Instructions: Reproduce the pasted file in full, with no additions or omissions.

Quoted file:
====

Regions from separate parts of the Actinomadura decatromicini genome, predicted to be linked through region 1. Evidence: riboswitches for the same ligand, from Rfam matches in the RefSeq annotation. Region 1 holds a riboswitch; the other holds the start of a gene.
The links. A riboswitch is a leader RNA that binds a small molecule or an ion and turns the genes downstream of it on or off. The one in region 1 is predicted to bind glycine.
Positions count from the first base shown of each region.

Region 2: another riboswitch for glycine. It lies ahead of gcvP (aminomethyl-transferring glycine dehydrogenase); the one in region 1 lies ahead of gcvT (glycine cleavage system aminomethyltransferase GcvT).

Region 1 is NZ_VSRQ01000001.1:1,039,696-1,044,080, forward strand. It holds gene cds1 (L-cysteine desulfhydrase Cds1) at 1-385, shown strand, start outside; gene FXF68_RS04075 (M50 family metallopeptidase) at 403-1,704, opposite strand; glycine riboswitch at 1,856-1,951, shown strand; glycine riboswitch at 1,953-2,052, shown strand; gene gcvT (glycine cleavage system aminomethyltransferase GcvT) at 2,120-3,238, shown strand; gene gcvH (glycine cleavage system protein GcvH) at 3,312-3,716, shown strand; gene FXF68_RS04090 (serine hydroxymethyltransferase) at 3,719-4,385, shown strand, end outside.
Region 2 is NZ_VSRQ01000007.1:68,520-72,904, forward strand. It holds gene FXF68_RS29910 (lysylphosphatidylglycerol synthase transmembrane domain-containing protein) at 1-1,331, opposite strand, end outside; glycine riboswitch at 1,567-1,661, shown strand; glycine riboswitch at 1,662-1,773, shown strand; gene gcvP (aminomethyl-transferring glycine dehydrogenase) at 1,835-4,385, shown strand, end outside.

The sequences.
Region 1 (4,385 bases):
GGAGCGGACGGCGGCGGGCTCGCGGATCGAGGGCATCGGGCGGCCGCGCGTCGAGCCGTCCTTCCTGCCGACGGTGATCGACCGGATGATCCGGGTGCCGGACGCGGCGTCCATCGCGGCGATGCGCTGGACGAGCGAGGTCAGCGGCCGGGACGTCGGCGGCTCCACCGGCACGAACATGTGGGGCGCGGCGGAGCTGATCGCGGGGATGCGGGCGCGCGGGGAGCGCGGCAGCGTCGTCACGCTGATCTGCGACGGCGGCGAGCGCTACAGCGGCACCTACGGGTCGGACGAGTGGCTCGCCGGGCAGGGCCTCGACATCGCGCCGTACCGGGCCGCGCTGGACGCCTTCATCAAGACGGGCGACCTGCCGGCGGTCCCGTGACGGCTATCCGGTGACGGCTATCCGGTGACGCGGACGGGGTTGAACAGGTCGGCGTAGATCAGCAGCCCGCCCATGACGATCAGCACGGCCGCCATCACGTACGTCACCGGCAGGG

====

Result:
Regions from separate parts of the Actinomadura decatromicini genome, predicted to be linked through region 1. Evidence: riboswitches for the same ligand, from Rfam matches in the RefSeq annotation. Region 1 holds a riboswitch; the other holds the start of a gene.
The links. A riboswitch is a leader RNA that binds a small molecule or an ion and turns the genes downstream of it on or off. The one in region 1 is predicted to bind glycine.
Positions count from the first base shown of each region.

Region 2: another riboswitch for glycine. It lies ahead of gcvP (aminomethyl-transferring glycine dehydrogenase); the one in region 1 lies ahead of gcvT (glycine cleavage system aminomethyltransferase GcvT).

Region 1 is NZ_VSRQ01000001.1:1,039,696-1,044,080, forward strand. It holds gene cds1 (L-cysteine desulfhydrase Cds1) at 1-385, shown strand, start outside; gene FXF68_RS04075 (M50 family metallopeptidase) at 403-1,704, opposite strand; glycine riboswitch at 1,856-1,951, shown strand; glycine riboswitch at 1,953-2,052, shown strand; gene gcvT (glycine cleavage system aminomethyltransferase GcvT) at 2,120-3,238, shown strand; gene gcvH (glycine cleavage system protein GcvH) at 3,312-3,716, shown strand; gene FXF68_RS04090 (serine hydroxymethyltransferase) at 3,719-4,385, shown strand, end outside.
Region 2 is NZ_VSRQ01000007.1:68,520-72,904, forward strand. It holds gene FXF68_RS29910 (lysylphosphatidylglycerol synthase transmembrane domain-containing protein) at 1-1,331, opposite strand, end outside; glycine riboswitch at 1,567-1,661, shown strand; glycine riboswitch at 1,662-1,773, shown strand; gene gcvP (aminomethyl-transferring glycine dehydrogenase) at 1,835-4,385, shown strand, end outside.

The sequences.
Region 1 (4,385 bases):
GGAGCGGACGGCGGCGGGCTCGCGGATCGAGGGCATCGGGCGGCCGCGCGTCGAGCCGTCCTTCCTGCCGACGGTGATCGACCGGATGATCCGGGTGCCGGACGCGGCGTCCATCGCGGCGATGCGCTGGACGAGCGAGGTCAGCGGCCGGGACGTCGGCGGCTCCACCGGCACGAACATGTGGGGCGCGGCGGAGCTGATCGCGGGGATGCGGGCGCGCGGGGAGCGCGGCAGCGTCGTCACGCTGATCTGCGACGGCGGCGAGCGCTACAGCGGCACCTACGGGTCGGACGAGTGGCTCGCCGGGCAGGGCCTCGACATCGCGCCGTACCGGGCCGCGCTGGACGCCTTCATCAAGACGGGCGACCTGCCGGCGGTCCCGTGACGGCTATCCGGTGACGGCTATCCGGTGACGCGGACGGGGTTGAACAGGTCGGCGTAGATCAGCAGCCCGCCCATGACGATCAGCACGGCCGCCATCACGTACGTCACCGGCAGGG